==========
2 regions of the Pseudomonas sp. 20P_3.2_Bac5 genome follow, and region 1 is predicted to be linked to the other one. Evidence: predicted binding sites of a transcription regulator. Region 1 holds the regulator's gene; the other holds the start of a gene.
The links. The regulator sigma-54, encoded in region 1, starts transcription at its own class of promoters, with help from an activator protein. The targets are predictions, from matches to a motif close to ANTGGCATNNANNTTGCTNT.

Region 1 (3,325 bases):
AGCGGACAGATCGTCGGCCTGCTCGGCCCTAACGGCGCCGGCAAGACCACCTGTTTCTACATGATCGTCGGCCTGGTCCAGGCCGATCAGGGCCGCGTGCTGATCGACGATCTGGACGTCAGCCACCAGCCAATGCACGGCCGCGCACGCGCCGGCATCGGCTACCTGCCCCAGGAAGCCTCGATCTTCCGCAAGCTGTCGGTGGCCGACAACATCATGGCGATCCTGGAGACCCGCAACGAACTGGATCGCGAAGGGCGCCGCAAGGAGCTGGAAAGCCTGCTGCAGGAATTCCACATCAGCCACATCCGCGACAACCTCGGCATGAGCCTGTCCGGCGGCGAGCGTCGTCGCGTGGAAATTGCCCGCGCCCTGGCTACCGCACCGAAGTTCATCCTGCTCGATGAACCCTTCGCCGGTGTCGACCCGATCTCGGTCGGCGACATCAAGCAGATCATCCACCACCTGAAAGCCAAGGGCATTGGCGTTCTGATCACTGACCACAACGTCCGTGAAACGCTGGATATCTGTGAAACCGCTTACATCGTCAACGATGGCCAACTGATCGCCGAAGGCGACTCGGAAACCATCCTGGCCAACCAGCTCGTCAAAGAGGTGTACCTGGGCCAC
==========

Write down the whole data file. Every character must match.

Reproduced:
2 regions of the Pseudomonas sp. 20P_3.2_Bac5 genome follow, and region 1 is predicted to be linked to the other one. Evidence: predicted binding sites of a transcription regulator. Region 1 holds the regulator's gene; the other holds the start of a gene.
The links. The regulator sigma-54, encoded in region 1, starts transcription at its own class of promoters, with help from an activator protein. The targets are predictions, from matches to a motif close to ANTGGCATNNANNTTGCTNT.

Region 1 (3,325 bases):
AGCGGACAGATCGTCGGCCTGCTCGGCCCTAACGGCGCCGGCAAGACCACCTGTTTCTACATGATCGTCGGCCTGGTCCAGGCCGATCAGGGCCGCGTGCTGATCGACGATCTGGACGTCAGCCACCAGCCAATGCACGGCCGCGCACGCGCCGGCATCGGCTACCTGCCCCAGGAAGCCTCGATCTTCCGCAAGCTGTCGGTGGCCGACAACATCATGGCGATCCTGGAGACCCGCAACGAACTGGATCGCGAAGGGCGCCGCAAGGAGCTGGAAAGCCTGCTGCAGGAATTCCACATCAGCCACATCCGCGACAACCTCGGCATGAGCCTGTCCGGCGGCGAGCGTCGTCGCGTGGAAATTGCCCGCGCCCTGGCTACCGCACCGAAGTTCATCCTGCTCGATGAACCCTTCGCCGGTGTCGACCCGATCTCGGTCGGCGACATCAAGCAGATCATCCACCACCTGAAAGCCAAGGGCATTGGCGTTCTGATCACTGACCACAACGTCCGTGAAACGCTGGATATCTGTGAAACCGCTTACATCGTCAACGATGGCCAACTGATCGCCGAAGGCGACTCGGAAACCATCCTGGCCAACCAGCTCGTCAAAGAGGTGTACCTGGGCCAC